Kuldip Nayar

It’s a dirty game

Politics in India has been so much denigrated that it has become a topic of contempt. Both the Congress and the BJP, the two main parties, are responsible for it. They have come to the level of hurling abuses at one another, much to the exasperation of the people.
Prime Minister Manmohan Singh’s offer to appear before the Public Accounts Committee (PAC) has been of little use. When both the right and the left parties have united, which is a rarity, and have stuck to the demand

Humayun Gauhar

Countering the nexus of evil

While rendering enormous sacrifices and suffering extensive collateral damage, Pakistan’s “war against terrorism” cannot shrug off the damaging international perception of not being fully committed and dragging our feet about eliminating Al-Qaeda safe havens involving both counter-insurgency (COIN) and counter-terrorism (CT). While COIN operations have been quite successful, our CT operations have almost totally failed because these are largely ad-hoc and have not been conducted by a

Dr Hasan Askari Rizvi

The Afghan policy review

The latest review of the United States policy in Afghanistan, released on December 16, does not set out any new goals but reiterates its policy to “disrupt, dismantle, and eventually defeat Al-Qaeda in the region (Afghanistan and Pakistan) and to prevent its return to either country.” It also endorses the decision taken at the Lisbon Conference in the third week of October 2010 to pull out NATO-US troops by the end of 2014 after transferring security responsibilities to the Afghan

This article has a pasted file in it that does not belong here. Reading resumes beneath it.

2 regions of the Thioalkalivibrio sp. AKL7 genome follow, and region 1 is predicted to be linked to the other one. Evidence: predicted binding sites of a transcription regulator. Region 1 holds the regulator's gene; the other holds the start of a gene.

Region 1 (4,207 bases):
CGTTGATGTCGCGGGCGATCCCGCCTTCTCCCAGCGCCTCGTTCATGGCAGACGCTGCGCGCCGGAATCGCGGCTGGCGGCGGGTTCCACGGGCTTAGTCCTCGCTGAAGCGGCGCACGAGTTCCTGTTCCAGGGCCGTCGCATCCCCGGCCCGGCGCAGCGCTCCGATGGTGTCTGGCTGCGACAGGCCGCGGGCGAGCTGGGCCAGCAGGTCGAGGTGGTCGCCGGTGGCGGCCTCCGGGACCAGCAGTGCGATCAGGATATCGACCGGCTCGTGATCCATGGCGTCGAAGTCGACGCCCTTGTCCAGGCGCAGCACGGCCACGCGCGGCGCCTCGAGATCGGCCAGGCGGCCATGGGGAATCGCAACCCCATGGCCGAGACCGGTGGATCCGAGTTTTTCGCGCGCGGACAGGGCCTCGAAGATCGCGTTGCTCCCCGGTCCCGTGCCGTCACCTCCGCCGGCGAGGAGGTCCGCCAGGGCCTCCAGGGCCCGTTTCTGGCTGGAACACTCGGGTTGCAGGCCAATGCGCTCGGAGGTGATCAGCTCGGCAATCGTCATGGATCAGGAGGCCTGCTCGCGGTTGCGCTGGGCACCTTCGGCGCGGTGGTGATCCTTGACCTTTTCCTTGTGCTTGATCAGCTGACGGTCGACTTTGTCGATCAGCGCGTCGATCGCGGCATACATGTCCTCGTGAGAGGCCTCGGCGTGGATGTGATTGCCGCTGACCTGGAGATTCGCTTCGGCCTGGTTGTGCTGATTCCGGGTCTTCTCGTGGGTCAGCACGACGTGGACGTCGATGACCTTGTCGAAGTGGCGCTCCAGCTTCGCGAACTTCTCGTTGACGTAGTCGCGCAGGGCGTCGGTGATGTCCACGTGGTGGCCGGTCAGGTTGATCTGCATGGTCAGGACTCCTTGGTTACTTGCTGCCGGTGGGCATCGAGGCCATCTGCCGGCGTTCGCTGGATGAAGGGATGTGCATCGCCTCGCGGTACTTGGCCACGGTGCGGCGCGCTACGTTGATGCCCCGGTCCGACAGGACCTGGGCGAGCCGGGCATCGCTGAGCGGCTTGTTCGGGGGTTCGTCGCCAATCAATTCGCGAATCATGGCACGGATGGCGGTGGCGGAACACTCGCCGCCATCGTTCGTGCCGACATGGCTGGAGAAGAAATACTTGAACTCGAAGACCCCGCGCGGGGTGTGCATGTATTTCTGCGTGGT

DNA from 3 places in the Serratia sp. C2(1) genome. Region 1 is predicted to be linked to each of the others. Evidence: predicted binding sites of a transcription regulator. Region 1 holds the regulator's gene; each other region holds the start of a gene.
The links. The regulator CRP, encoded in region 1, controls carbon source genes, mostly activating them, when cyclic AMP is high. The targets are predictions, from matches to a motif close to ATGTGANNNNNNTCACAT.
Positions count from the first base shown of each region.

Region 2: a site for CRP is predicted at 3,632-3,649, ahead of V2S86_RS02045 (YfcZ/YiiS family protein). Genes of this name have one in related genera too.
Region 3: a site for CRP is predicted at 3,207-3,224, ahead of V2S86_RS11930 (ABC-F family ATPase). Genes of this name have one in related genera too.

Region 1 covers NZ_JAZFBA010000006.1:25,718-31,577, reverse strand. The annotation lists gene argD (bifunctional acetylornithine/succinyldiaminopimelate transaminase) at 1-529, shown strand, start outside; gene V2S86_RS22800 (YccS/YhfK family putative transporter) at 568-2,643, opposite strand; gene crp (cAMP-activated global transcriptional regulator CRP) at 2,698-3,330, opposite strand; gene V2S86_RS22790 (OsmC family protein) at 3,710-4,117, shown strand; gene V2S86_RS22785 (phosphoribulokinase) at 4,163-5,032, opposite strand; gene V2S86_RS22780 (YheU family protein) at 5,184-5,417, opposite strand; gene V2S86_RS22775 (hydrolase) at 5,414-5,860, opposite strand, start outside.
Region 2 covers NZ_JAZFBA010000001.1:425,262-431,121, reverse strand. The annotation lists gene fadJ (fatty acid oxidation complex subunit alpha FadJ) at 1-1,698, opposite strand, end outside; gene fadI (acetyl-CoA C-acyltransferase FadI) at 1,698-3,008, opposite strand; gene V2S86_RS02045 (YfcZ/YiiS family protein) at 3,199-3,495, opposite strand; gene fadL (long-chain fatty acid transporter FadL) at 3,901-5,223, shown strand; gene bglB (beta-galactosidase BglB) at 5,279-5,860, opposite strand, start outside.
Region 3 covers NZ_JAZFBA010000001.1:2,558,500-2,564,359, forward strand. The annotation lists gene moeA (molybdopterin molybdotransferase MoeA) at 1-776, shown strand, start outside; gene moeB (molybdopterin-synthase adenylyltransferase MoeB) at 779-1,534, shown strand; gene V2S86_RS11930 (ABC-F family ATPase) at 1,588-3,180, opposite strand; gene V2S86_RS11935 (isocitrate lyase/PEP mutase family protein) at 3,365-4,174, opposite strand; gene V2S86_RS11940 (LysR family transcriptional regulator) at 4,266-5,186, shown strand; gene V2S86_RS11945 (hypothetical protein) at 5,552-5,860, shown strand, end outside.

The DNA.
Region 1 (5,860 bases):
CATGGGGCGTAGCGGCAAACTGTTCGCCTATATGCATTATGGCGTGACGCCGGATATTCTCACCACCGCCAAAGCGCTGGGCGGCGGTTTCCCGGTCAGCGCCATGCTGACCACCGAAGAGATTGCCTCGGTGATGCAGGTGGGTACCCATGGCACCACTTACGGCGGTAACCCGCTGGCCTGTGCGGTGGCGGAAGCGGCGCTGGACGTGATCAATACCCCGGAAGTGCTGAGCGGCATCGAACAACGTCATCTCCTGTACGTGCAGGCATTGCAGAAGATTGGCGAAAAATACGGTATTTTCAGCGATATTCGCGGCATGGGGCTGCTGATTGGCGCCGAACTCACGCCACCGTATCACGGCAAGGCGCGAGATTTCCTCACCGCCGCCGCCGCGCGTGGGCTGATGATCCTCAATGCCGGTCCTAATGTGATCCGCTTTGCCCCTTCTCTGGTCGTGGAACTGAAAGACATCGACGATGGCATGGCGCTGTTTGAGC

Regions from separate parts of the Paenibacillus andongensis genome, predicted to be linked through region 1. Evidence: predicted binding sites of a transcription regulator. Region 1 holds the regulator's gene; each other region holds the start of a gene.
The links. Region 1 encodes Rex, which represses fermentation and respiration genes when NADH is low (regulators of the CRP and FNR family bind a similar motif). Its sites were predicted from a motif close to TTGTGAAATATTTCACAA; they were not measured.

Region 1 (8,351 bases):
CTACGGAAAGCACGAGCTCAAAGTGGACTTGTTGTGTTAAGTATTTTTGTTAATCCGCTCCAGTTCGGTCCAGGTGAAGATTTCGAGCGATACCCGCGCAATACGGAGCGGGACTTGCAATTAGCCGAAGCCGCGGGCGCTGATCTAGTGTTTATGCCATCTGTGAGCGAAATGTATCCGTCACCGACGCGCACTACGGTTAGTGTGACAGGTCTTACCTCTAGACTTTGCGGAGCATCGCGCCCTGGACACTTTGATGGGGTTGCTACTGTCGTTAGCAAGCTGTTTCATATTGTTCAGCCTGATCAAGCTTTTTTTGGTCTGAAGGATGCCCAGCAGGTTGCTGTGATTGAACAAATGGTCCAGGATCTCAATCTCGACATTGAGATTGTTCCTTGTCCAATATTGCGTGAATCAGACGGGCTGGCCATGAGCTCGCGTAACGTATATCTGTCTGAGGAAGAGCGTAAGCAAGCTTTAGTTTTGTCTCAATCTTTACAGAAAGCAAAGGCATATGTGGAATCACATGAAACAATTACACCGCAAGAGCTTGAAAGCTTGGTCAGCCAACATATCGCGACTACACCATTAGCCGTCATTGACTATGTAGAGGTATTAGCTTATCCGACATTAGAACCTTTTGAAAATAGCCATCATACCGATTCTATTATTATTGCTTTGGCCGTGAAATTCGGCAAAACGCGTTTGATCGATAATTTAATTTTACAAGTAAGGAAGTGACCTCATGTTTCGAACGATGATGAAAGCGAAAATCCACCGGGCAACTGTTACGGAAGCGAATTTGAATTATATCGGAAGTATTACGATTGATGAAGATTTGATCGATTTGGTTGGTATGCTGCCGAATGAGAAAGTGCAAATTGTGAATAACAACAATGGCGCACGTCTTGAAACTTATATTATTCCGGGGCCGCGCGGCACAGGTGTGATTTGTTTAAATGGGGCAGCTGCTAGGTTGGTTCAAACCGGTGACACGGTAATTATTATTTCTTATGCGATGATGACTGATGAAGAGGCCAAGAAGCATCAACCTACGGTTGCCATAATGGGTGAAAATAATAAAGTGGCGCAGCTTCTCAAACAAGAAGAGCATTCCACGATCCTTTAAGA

Hostages to the past

The urge to write on relations between Pakistan and India came after watching coverage of the visit of Chinese Premier Wan Jiabao to Pakistan this week. The dignitary’s visit to Islamabad had been preceded by a State visit to India. While covering the event, the State electronic media declared repeatedly that the visit was coming on the back of a visit to India which was a failure. No one felt the need to substantiate this judgment, which was delivered with unthinking certainty by the

Syed Hassan Belal Zaidi

Bhai-chara at the top

In our neck of the woods, no one gets raped and plundered more than principles. Ladies, gentlemen, boys, girls and children of all ages get to ride them, which is more than one can say about the village bicycle or the local doodhwala’s donkey cart. Lawyers, doctors, politicians and shoe-makers, all have used and abused certain principles, bent them according to their own needs and purposes (using oxyacetylene flames and shoe-horns where necessary) and shoved them where the sun doesn’t

Rabia Ahmed

A regional grand opera

You’d think with its present culture of shootings and suicide bombings Pakistan would discover an alternative method of welcoming VIPs, but no, the Chinese Premier Wen Jiabao arriving in Pakistan was treated not just to a normal gun salute, but to a gunshot for each step he took. That may be our idea of honouring someone, but the Premier, poor man was probably a nervous wreck by the time he wobbled off the tarmac and into his car, in no fit state to handle his chopsticks for quite